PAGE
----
Friday 1 October 2010

Anglican Church Calls for "Vote of Conscience" on Protection of Information Bill

The Anglican Church of Southern Africa today resolved to urge members of the South African Parliament to 'vote with their consciences' on the Protection of Information Bill being considered by legislators. The church’s ruling Provincial Synod adopted a resolution declaring its opposition to the Bill after a number of speakers warned the church against what they saw as its failure to speak out sufficiently on public issues.

The priest who proposed the resolution, the Revd Drake Tshenkeng of the Diocese of Kimberley and Kuruman, said in an interview after the synod debate that he hoped members of Parliament would vote their consciences 'instead of along party lines'.

Speaking during debate, Bishop Oswald Swartz of Kimberley and Kuruman said that 'one of the marks of the church is to challenge unjust structures of society'.

Warning of 'the great danger we are in if we keep silent', he asked: 'Is this inability to speak because we are uncomfortable [with], or even afraid of, our comrades who shared the trenches with us [in the struggle against apartheid] – also because many of the people now in authority are also Anglicans?'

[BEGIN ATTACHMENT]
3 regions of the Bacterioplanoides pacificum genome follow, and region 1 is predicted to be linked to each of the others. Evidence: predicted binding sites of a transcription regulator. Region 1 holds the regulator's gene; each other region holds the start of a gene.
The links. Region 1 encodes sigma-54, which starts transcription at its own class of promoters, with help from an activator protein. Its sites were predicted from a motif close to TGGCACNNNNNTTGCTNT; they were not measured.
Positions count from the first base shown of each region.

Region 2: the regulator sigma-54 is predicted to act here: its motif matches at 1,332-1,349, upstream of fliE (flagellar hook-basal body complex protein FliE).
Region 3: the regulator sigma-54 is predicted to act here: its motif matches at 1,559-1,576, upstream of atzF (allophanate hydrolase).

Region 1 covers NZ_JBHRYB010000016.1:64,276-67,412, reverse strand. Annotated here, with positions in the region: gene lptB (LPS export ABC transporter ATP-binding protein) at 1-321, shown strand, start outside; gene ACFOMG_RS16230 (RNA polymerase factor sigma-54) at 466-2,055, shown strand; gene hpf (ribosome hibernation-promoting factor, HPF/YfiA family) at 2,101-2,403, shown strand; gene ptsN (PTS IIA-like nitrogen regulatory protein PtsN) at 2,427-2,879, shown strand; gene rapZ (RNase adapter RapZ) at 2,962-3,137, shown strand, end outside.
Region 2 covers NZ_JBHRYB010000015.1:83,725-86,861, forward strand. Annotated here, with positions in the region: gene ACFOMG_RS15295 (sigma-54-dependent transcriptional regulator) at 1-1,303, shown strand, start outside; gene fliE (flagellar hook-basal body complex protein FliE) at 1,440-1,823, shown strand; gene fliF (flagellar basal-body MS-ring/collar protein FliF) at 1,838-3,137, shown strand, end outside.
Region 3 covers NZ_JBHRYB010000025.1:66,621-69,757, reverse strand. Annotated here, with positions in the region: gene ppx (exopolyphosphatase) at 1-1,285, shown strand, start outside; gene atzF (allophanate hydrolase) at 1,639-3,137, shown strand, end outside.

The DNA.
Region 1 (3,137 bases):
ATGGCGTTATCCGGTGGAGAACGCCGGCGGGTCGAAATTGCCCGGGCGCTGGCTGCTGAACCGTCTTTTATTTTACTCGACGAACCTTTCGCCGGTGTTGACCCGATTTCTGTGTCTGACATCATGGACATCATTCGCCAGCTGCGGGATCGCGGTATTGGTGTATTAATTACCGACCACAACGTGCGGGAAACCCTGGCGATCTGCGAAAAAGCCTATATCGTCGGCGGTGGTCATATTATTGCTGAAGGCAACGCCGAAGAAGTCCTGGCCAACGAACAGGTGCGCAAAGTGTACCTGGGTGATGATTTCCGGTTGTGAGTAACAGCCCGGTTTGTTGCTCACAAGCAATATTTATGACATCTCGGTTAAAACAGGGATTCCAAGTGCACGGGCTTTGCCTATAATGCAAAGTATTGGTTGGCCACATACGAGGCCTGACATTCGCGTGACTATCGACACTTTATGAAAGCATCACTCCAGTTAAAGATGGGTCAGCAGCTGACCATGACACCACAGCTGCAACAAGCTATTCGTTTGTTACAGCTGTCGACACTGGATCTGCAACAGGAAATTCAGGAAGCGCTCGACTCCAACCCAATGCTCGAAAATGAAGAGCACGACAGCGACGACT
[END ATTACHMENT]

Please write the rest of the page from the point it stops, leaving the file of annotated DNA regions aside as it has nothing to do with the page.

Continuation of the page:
Father Tshenkeng – who was detained, then banned and forced into exile after the killing of Steve Biko in 1977 – told the synod the church had been in 'the forefront of public advocacy' during the apartheid era.

After liberation in 1994, he said, 'there was joy, there was happiness, there was rejoicing... It was a new era and of course the church also changed gears... We were still enjoying a honeymoon... But... our honeymoon seems not to get to an end. It is a honeymoon that seems to be going on and on… The church is being slowly embedded within the status quo.'

The full text of the Synod resolution read:


The Revd D Tshenkeng, seconded by The Bishop of Kimberley & Kuruman, moved:



1. That a Bill under this title is before the South African Parliament for debate, which seeks

a. to provide for the protection of certain information from destruction, loss, or unlawful disclosure;

b. to regulate the manner in which information may be protected;

c. to repeal the Protection of Information Act of 1982;

2. That such a Bill, if passed, would be open to misuse and abuse; and

3. That it threatens not only media freedom but also academic research and free access to information by the general public as guaranteed by Section 32 (1) (a) of the Constitution of the Republic of South Africa;


1. Respectfully to ask the office of the Metropolitan [Archbishop Thabo Makgoba] to register our objection to the Bill as it stands with the relevant authority; and

2. To call on all members of Parliament to exercise a vote of conscience when called upon.

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